Travers was not a great fighter, but he was a dogged opponent, and a smart one. He was not averse to taking a fall when the fight was no longer going his way. He certainly seems to have had a sound sense of self-preservation, particularly in his latter years as a fighter, when retirement beckoned. One indication of the dangerous world in which he operated is his fight with Jem Dillon in 1863, when the newspapers reported the shocking news that Travers had died of his injuries following fifty-three brutal rounds. Two weeks later, Travers enjoyed a Mark Twain-like opportunity to tell the press by a letter that reports of his death had been exaggerated – throwing in an advertisement for his pub for good measure (like Bill Richmond, he had opened a pub, the Sun and Thirteen Cantons, off Leicester Square).

Westerngazette

Bob Travers's comments on reports of his death, Western Gazette, 5 September 1863, via British Newspaper Archive

Travers retired from the ring at some point in the mid-1860s. Meanwhile boxing began to move away from its lawless roots. The Marquess of Queensbury’s rules, first set down around 1867, brought in some semblance of order and replaced bare knuckles with gloves. Travers was still around when the first world heavyweight championship fight, held in America between John L. Sullivan and James Corbett (the victor) in 1892, was fought with gloves. 16 years later Jack Johnson became the first black world heavyweight champion.

Maybe Bob Travers lived long enough to hear the news. We do not know where or when he died; he is last heard of in 1904. But we see him now in his prime, held up as an exemplar in the pages of the Illustrated Sporting News and Theatrical and Musical Review, taking his place among the great of England in his field. In the backwaters of the British sporting newspapers of the mid-19th century we can find some inklings of a society based not on race or class, but personal merit.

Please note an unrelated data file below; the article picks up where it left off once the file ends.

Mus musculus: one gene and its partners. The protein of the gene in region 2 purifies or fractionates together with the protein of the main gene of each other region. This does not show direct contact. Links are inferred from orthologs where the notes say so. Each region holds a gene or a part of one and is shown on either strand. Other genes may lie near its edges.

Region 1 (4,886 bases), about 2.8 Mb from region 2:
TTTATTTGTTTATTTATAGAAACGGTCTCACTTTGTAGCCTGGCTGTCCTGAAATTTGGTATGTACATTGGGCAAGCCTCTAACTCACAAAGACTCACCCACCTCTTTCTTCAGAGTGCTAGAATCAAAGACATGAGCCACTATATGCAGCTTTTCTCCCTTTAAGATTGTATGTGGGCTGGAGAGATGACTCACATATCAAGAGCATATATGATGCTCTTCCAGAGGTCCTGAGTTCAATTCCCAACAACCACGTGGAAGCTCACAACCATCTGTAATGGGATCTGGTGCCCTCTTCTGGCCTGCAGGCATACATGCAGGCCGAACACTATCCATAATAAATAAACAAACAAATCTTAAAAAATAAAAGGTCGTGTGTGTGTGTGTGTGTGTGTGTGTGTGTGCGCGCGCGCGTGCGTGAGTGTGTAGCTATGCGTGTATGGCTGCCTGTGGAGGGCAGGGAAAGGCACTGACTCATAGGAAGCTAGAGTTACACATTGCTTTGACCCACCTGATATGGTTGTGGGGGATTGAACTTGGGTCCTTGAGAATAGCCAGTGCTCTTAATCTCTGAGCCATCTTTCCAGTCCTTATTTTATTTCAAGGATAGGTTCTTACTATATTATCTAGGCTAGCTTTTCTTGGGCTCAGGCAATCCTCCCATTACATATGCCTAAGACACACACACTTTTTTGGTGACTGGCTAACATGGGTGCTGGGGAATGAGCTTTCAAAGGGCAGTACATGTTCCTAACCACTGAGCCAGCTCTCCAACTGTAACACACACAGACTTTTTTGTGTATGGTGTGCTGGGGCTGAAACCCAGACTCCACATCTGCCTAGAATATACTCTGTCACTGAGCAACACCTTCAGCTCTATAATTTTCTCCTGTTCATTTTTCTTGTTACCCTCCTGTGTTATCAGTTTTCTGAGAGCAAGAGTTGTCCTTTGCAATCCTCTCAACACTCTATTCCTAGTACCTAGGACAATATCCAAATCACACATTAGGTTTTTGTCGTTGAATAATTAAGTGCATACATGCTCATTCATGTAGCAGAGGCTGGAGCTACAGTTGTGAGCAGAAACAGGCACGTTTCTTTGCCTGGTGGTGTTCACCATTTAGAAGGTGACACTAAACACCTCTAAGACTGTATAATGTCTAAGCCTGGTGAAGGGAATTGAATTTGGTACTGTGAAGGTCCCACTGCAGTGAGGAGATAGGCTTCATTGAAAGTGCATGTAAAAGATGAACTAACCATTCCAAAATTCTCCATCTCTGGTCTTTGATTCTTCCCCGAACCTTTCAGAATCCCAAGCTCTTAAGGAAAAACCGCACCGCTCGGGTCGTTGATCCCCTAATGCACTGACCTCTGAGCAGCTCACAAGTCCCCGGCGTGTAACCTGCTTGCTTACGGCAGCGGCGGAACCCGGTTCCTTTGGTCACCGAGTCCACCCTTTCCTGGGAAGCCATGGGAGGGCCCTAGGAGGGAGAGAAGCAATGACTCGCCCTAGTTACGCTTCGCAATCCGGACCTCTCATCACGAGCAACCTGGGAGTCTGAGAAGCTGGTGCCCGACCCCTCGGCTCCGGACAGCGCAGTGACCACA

Notes

There is more information on Bob Travers on the Cyber Boxing Zone website, and in Kevin Smith, Black Genesis: The History of the Black Prizefighter 1760-1870 (iUniverse, 2003). On sporting newspapers of the period, see Mike Huggins, The Victorians and Sport (2004). On black Britons of the 19th century, see David Olusoga, Black and British: A Forgotten History (2017). On boxing generally, see Kasia Boddy, Boxing: A Cultural History (2008).

31 January 2019

The anatomy of news

“I hear new news every day”, wrote the scholar Robert Burton in 1628, “and those ordinary rumours of war, plagues, fires, inundations, thefts, murders, massacres, meteors, comets, spectrums, prodigies, apparitions, of towns taken, cities besieged in France, Germany Turkey, Poland, daily musters and preparations, and such like.” For Burton, this firehose of news amounted to a “vast confusion”, though his attitude seems to have been one of wonder rather than fear.

Burton was an Oxford man, but made regular trips to London. There he would have paid a visit to the Exchange, gathering up news and gossip from the merchants crowding the surrounding streets, before moving on to St. Paul’s Churchyard, perhaps stopping to buy a pamphlet from a hawker on the way. On front of the Cathedral he might have picked up some more pamphlets from the many booksellers lining the border of its square, or a copy of Nathaniel Butter and Nicholas Bourne’s new news publication, an innovative weekly format copied from the continent, although, somewhat disappointingly, it wouldn’t have contained any domestic news.